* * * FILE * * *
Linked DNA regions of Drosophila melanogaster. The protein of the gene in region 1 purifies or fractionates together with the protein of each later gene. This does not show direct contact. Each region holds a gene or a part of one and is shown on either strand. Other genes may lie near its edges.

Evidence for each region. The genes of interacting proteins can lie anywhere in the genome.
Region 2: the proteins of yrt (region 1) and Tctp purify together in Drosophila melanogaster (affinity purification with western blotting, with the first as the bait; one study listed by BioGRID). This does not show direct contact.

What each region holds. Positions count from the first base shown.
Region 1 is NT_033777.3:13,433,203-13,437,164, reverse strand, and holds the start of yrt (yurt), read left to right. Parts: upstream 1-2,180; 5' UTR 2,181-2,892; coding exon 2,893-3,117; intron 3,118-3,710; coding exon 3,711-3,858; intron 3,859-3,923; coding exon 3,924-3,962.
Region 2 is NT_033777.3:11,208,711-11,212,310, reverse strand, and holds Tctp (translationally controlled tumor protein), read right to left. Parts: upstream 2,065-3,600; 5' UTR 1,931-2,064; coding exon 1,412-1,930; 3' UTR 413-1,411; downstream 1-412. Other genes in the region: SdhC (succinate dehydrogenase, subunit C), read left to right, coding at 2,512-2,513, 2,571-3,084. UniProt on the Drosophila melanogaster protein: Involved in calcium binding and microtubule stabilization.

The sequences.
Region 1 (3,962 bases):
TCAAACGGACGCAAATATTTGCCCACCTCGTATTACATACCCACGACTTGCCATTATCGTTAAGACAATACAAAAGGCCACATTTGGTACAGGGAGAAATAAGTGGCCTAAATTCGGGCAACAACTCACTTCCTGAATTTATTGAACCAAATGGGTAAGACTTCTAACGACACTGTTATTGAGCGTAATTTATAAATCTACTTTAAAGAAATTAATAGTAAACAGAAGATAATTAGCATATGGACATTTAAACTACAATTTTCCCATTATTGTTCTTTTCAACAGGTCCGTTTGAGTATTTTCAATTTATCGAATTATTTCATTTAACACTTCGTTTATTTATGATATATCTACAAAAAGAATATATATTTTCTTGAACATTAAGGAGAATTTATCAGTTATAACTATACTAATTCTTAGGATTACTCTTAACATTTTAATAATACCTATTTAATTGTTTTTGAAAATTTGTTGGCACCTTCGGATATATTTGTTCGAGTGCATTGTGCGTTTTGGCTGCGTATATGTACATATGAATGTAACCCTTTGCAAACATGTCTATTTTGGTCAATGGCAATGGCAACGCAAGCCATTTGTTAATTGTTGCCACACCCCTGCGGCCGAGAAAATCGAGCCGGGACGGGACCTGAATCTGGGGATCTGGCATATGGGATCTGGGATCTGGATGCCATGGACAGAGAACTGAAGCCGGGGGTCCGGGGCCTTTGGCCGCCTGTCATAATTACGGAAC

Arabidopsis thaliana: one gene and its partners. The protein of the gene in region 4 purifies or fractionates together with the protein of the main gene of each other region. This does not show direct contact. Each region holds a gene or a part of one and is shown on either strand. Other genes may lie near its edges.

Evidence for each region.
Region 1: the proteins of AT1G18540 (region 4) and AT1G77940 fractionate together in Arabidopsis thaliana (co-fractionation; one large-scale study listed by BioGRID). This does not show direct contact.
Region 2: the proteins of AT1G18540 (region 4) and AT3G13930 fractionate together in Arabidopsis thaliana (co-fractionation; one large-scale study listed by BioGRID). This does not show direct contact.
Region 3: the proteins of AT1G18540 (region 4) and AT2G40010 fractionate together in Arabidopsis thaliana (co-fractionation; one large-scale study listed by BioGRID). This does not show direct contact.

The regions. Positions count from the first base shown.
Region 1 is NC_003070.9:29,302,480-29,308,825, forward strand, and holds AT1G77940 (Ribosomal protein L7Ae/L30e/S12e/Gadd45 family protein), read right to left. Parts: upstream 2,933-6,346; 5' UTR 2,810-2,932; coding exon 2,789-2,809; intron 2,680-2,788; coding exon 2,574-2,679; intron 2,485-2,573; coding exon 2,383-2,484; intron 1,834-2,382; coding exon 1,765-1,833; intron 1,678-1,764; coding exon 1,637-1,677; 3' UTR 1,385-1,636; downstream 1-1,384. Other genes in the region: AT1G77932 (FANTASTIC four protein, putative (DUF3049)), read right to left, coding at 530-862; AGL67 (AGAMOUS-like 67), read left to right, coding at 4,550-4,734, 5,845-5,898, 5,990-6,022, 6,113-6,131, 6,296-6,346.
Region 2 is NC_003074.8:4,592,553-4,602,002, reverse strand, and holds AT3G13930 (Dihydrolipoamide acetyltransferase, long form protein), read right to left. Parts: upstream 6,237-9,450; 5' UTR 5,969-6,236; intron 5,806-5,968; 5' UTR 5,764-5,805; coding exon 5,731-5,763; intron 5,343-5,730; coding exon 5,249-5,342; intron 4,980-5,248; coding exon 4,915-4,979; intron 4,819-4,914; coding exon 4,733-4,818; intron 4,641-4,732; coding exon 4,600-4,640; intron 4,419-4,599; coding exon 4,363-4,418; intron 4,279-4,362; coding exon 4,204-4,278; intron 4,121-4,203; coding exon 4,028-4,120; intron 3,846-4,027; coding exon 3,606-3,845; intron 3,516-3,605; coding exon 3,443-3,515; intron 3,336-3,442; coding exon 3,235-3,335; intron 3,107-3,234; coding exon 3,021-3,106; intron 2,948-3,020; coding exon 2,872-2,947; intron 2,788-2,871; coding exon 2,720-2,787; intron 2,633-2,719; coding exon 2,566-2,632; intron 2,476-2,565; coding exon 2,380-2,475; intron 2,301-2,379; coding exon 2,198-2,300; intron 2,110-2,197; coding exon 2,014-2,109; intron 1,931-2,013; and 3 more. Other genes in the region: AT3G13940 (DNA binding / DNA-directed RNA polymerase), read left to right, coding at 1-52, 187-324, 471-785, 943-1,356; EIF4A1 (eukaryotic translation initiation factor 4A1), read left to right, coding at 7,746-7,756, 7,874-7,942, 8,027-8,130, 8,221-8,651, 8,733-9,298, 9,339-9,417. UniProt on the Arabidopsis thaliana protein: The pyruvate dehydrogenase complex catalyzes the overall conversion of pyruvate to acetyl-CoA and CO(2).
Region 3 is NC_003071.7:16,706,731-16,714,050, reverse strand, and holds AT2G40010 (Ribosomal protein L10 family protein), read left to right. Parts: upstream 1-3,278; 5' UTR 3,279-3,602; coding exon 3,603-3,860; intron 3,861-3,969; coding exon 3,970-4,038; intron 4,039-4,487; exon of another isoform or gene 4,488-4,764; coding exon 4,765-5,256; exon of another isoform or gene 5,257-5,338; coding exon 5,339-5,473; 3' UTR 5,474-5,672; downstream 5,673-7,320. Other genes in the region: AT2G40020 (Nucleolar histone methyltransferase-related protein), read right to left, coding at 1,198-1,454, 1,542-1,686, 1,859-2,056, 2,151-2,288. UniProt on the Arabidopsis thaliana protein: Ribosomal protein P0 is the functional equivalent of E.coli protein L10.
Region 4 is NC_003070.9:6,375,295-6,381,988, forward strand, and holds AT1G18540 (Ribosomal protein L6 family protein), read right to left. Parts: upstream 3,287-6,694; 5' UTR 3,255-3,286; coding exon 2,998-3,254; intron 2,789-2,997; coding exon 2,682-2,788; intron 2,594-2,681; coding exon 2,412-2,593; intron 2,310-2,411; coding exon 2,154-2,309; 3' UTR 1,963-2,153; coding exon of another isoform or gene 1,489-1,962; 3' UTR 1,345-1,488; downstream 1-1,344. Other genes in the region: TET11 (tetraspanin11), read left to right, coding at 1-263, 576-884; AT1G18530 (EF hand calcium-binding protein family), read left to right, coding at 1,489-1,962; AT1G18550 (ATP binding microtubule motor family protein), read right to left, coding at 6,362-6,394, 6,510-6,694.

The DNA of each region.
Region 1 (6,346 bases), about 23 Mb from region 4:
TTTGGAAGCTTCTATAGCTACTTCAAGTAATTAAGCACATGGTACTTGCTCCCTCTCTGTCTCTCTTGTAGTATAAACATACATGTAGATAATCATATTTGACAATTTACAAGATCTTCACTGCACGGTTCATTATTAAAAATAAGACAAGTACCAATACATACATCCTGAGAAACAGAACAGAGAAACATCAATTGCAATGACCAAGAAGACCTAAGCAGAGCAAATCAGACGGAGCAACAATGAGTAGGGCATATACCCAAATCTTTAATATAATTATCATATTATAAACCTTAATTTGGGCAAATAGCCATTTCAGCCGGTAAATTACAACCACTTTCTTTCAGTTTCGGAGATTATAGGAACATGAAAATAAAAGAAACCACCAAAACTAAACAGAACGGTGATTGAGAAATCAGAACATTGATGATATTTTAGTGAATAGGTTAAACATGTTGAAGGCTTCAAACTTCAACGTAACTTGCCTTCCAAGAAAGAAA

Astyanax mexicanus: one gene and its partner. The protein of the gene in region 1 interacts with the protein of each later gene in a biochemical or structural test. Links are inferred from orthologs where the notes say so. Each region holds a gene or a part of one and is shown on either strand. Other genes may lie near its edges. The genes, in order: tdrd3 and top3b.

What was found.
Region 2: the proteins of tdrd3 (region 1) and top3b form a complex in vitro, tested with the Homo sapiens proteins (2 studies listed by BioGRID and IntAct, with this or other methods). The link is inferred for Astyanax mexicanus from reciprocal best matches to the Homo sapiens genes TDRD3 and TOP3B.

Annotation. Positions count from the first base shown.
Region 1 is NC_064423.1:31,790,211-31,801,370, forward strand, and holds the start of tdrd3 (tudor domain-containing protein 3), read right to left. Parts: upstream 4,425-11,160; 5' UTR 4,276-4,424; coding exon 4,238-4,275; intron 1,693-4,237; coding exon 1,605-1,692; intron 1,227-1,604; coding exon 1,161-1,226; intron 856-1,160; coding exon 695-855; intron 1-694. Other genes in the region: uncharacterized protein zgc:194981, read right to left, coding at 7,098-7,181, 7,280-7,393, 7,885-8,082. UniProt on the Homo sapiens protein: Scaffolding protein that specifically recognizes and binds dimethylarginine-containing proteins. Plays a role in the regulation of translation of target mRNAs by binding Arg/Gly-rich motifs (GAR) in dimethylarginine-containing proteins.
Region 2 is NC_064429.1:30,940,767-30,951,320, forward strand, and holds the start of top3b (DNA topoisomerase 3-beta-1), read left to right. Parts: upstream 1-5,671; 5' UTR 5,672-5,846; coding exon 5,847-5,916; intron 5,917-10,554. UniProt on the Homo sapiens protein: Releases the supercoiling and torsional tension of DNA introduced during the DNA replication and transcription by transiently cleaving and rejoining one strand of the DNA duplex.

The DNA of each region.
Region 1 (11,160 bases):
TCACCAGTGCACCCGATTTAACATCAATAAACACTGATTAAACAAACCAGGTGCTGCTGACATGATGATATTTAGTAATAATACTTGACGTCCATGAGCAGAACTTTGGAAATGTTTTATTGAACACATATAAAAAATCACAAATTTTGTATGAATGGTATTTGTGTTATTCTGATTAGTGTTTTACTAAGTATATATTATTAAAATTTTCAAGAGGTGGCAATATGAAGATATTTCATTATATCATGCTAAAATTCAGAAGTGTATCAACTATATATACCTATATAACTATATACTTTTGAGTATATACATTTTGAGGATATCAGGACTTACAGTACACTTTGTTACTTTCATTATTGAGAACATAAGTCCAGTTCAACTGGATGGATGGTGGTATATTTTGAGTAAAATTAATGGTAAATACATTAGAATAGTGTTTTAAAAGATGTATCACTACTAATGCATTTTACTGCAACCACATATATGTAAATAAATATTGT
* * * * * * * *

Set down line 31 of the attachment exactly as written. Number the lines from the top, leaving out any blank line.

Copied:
TCACCAGTGCACCCGATTTAACATCAATAAACACTGATTAAACAAACCAGGTGCTGCTGACATGATGATATTTAGTAATAATACTTGACGTCCATGAGCAGAACTTTGGAAATGTTTTATTGAACACATATAAAAAATCACAAATTTTGTATGAATGGTATTTGTGTTATTCTGATTAGTGTTTTACTAAGTATATATTATTAAAATTTTCAAGAGGTGGCAATATGAAGATATTTCATTATATCATGCTAAAATTCAGAAGTGTATCAACTATATATACCTATATAACTATATACTTTTGAGTATATACATTTTGAGGATATCAGGACTTACAGTACACTTTGTTACTTTCATTATTGAGAACATAAGTCCAGTTCAACTGGATGGATGGTGGTATATTTTGAGTAAAATTAATGGTAAATACATTAGAATAGTGTTTTAAAAGATGTATCACTACTAATGCATTTTACTGCAACCACATATATGTAAATAAATATTGT